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    The Lake Victoria Fisheries Organization, with support from the Food and Agriculture Organization of the United Nations, under the implementation of a regional strategy for the Eastern and Southern African - Indian Ocean region program, is implementing a pilot project: ‘The Introduction of Alternative Income Generating Activities for Livelihood Diversification for Fishing Dependent Communities on the Islands of the Three Riparian States of Lake Victoria’. A baseline survey on vulnerability/livel ihood/poverty in all project target areas/groups was undertaken in June 2013. The purpose was to establish vulnerability indicators and livelihood/dependency/poverty patterns associated with selected self-help groups located on selected islands of Lake Victoria in the riparian countries: Kenya, Tanzania and Uganda. The other objective was to identify potential alternative income generating activities that would reduce dependency on fishing and fish resources. The selected self-help groups and th eir respective beaches and islands are: Nyisiaya Women’s Group in Ndeda Beach, on Ndeda Island and USIA Youth Group in Mahanga, on Mageta Island (Kenya); Mpola Mpola at Gori, on Jagusi Island and Ddajje Star Group in Ddajje, on Buggala Island (Uganda); REEC/UPENDO in Ihumbo, on Bumbire Island and NEEMA Community Group in Igalula, on Ukerewe Island (Tanzania). The six self-help groups and respective fishing communities were interviewed by means of focus group discussions and personal interviews o n major areas of concern: group status; ownership of assets; access to services; vulnerability; income and expenditure; poverty and gender. The results show that the fisher communities are primarily concerned with, in order of priority: health; declining fish catches; safety on the lake; credit access, and education. The fishers acknowledge their high dependence on fish stating that during times of drought, market fluctuations and weather changes the communities are more vulnerable. They therefo re understand the need for diversification of income. The survey findings show that most self-help groups were formed to augment income, food and access to credit. The majority of the members of the self-help groups have access to land; semi-permanent housing; a few of their own livestock; two meals a day; no means of their own transport; no access to electricity; inadequate access to safe water; low savings; and little or no education. The study shows that food and education are the main expend iture items and there is little money available for diversification into non-fishery income generating activities. The different alternative income generating activities (IGAs) were proposed to supplement income, diversify sources of income and provide food. The IGAs include: crop farming, identified for food security and supplementary income for group members’ households; poultry farming for eggs and meat to generate income; cattle rearing for milk and meat to generate income and supplement die t; fish farming to diversify, generate income and reduce fishing pressure on Lake Victoria.  4 The next steps are to support the target groups technically and financially so that they can undertake the proposed IGAs to meet their respective goals. In line with the objectives of the project, the following activities will be undertaken:  Organize and facilitate a one-day validation meeting for at least 20 relevant stakeholders to present the results of the assessment and proposed work plans an d interventions at the premises of the Lake Victoria Fisheries Organization;  Capacity building of micro-project stakeholders and beneficiaries to sustain the initiative (business, marketing, management of micro-enterprises);  Carry out the livelihood diversification activities according to the work plans and detailed budget agreed;  Disseminate the preliminary results of the livelihood diversification activities through different media at the national level;  Organize and facilitate a final meeting at the national level for at least 20 relevant stakeholders to present the results of the poverty reduction activities and the proposed upscale/replication of interventions.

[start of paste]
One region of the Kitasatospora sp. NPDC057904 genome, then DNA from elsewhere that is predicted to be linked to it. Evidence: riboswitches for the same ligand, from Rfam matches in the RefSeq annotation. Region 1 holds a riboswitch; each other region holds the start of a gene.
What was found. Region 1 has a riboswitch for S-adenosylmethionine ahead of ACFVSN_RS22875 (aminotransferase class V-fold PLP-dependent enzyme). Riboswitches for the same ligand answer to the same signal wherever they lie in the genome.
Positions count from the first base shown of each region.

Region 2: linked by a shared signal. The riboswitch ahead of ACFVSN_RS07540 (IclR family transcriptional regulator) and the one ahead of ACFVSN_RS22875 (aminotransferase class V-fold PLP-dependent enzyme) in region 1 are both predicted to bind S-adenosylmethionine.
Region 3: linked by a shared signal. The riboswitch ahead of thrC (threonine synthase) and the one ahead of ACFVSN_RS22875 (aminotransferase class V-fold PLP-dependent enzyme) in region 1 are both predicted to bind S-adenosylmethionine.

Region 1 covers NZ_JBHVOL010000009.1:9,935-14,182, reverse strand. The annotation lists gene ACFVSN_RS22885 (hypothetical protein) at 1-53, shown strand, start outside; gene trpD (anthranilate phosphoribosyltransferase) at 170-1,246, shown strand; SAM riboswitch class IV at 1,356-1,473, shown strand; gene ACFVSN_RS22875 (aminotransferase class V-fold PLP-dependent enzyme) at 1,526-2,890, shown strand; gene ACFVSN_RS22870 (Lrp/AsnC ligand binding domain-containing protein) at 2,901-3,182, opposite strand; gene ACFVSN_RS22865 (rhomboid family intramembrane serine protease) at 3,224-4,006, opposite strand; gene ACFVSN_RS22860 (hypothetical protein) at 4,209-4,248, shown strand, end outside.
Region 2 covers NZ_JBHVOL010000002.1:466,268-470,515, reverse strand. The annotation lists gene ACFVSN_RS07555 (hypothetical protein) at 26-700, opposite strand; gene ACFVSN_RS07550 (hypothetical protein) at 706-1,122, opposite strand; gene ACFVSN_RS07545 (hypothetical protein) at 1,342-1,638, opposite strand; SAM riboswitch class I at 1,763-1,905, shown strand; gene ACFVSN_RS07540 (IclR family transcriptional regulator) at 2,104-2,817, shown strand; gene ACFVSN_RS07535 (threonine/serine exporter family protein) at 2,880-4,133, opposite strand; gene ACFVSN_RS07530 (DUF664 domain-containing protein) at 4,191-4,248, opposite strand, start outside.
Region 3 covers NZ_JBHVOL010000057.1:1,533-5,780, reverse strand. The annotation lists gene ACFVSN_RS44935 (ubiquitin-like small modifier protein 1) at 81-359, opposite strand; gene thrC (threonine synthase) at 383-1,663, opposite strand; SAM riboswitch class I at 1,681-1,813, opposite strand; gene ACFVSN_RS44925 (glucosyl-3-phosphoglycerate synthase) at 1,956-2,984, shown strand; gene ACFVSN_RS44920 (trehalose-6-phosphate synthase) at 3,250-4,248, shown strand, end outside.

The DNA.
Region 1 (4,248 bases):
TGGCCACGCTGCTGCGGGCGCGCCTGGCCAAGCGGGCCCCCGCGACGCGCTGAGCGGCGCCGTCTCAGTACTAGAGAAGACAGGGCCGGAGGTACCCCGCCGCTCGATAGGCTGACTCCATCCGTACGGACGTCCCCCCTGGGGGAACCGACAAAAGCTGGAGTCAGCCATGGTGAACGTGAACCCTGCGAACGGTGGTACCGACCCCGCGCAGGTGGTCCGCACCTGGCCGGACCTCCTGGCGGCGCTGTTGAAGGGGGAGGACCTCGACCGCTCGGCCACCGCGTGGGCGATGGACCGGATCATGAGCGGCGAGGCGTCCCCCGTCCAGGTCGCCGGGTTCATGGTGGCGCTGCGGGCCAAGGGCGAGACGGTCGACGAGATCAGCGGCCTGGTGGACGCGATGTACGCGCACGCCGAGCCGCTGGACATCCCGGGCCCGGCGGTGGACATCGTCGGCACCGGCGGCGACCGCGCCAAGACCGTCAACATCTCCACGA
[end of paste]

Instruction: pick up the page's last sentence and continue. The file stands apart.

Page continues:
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    Book (stand-alone)